Back in Mozambique as a teenager, Tsafendas was listed as a Communist by the Portuguese colonial authorities after he was twice suspected of distributing Communist propaganda. PIDE, the Portuguese security police, opened a file on him in 1938 and kept him in their sights thereafter. Tsafendas entered South Africa illegally aged 20 and joined the South African Communist Party. He had already left for Canada as a seaman on a Greek freighter by the time the South African authorities learned of his illegal immigrant status.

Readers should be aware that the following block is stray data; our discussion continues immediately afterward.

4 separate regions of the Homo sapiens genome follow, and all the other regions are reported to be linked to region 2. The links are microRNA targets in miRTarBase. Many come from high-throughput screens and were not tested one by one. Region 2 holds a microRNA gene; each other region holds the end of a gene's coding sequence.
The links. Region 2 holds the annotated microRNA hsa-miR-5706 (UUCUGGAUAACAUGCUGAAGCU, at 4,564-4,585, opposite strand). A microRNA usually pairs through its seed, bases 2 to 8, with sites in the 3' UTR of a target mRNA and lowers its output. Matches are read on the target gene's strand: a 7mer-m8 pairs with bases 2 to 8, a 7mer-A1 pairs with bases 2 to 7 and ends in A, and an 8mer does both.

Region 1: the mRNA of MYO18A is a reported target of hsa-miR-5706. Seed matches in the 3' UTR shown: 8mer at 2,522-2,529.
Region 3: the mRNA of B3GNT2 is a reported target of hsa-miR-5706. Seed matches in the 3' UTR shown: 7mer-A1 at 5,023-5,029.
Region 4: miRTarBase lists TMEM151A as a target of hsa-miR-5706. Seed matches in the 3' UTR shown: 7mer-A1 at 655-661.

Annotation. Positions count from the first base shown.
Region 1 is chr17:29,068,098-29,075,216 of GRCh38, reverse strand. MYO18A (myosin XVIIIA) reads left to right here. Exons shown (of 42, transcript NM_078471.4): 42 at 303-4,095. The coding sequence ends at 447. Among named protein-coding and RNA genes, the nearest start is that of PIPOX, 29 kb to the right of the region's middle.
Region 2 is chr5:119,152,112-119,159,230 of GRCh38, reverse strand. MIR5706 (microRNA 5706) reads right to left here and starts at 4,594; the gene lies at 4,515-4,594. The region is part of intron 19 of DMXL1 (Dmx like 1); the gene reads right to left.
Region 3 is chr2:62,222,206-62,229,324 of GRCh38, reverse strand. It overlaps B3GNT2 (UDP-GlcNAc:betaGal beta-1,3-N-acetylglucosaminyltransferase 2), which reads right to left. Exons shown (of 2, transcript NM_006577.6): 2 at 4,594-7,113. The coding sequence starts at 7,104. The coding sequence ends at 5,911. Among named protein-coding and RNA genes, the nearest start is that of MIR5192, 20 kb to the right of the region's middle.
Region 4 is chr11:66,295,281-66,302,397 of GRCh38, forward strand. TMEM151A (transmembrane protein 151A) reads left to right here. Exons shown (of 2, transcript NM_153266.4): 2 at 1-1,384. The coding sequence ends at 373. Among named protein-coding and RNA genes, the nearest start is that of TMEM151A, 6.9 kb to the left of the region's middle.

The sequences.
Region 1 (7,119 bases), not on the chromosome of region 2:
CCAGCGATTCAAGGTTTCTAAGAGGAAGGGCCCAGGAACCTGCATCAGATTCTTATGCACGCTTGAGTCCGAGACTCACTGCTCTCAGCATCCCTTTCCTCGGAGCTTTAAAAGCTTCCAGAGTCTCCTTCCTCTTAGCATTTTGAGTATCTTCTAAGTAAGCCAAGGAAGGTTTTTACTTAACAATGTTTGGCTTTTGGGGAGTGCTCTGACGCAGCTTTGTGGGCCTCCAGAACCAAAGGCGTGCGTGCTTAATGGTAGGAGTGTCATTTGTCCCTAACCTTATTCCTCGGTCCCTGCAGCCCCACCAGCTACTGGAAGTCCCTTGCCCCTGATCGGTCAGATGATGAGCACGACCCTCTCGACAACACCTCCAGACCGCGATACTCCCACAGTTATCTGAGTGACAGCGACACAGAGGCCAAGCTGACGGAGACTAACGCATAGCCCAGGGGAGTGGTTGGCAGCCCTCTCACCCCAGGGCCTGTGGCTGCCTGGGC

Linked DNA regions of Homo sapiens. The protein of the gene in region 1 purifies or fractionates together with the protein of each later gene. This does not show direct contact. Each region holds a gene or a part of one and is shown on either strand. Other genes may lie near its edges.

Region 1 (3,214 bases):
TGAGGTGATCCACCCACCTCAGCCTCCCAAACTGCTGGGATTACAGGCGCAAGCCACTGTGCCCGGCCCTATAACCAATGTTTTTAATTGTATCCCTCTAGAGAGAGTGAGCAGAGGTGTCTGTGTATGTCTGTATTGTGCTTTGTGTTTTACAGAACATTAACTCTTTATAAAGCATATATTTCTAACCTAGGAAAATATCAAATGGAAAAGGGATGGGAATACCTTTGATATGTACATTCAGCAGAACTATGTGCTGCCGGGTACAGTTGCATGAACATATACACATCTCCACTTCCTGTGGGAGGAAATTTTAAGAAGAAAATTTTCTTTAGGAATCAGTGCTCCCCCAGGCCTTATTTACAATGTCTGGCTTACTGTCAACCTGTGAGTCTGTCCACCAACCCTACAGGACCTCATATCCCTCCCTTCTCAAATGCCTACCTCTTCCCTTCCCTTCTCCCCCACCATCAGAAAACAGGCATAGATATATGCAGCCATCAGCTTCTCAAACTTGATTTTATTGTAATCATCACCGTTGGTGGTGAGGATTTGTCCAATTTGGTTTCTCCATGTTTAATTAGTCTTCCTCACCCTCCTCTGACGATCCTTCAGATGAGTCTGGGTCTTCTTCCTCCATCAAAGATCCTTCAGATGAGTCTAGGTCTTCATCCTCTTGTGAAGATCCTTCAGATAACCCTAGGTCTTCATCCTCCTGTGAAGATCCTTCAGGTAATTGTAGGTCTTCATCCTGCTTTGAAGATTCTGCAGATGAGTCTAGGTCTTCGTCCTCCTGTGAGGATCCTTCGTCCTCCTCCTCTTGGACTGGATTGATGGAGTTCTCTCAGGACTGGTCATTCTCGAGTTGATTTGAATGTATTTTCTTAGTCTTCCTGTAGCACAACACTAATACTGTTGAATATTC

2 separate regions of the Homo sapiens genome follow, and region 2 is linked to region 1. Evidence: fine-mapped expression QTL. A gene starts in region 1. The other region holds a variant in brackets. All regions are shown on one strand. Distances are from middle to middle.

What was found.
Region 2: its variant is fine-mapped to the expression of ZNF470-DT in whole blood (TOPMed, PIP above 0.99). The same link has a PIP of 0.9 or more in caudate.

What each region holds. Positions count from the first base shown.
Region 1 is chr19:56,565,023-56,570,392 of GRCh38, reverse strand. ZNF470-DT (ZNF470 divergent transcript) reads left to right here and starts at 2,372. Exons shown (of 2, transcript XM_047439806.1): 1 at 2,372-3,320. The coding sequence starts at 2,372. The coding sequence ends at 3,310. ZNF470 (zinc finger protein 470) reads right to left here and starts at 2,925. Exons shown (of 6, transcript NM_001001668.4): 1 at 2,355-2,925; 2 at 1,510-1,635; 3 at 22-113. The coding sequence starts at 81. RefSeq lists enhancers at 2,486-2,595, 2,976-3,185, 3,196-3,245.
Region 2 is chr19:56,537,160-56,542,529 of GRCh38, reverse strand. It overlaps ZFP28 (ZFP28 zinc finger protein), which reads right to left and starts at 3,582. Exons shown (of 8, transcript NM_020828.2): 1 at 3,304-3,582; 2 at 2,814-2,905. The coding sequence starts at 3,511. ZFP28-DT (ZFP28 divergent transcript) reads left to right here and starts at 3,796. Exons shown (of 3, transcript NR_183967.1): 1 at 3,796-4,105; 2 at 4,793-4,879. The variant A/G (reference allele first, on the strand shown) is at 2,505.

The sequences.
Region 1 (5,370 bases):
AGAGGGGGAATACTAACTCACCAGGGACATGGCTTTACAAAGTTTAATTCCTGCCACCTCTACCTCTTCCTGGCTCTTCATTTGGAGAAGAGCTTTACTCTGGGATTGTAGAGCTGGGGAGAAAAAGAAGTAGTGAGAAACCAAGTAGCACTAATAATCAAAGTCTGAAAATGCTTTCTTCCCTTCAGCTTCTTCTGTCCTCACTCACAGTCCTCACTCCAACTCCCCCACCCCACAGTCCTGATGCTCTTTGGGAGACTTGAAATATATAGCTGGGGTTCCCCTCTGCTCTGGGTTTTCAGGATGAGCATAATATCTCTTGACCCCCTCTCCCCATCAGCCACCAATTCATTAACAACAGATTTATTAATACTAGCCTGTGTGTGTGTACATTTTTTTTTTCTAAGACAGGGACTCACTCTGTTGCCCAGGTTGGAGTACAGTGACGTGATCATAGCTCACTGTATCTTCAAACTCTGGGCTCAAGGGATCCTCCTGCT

Between 1942 and 1963, Tsafendas crewed US ships carrying materiel for the war effort, then travelled the world doing various jobs and becoming fluent in eight languages. Over the following years, he made many applications to be allowed to return to Mozambique and to South Africa, but all were turned down due to his listing as a Communist and his political activities in Mozambique and South Africa. In 1947, he was deported from the United States to Greece, which then was in the midst of a bloody Civil War. Tsafendas joined the Communists and fought with them in the mountains. In 1950, Tsafendas was arrested in Portugal and interrogated about his political activities in Mozambique in 1938. He was subsequently imprisoned for nine months, which he spent in the country’s two most notorious prisons for political offenders, the Barca d’Alva and the Aljuba Prison.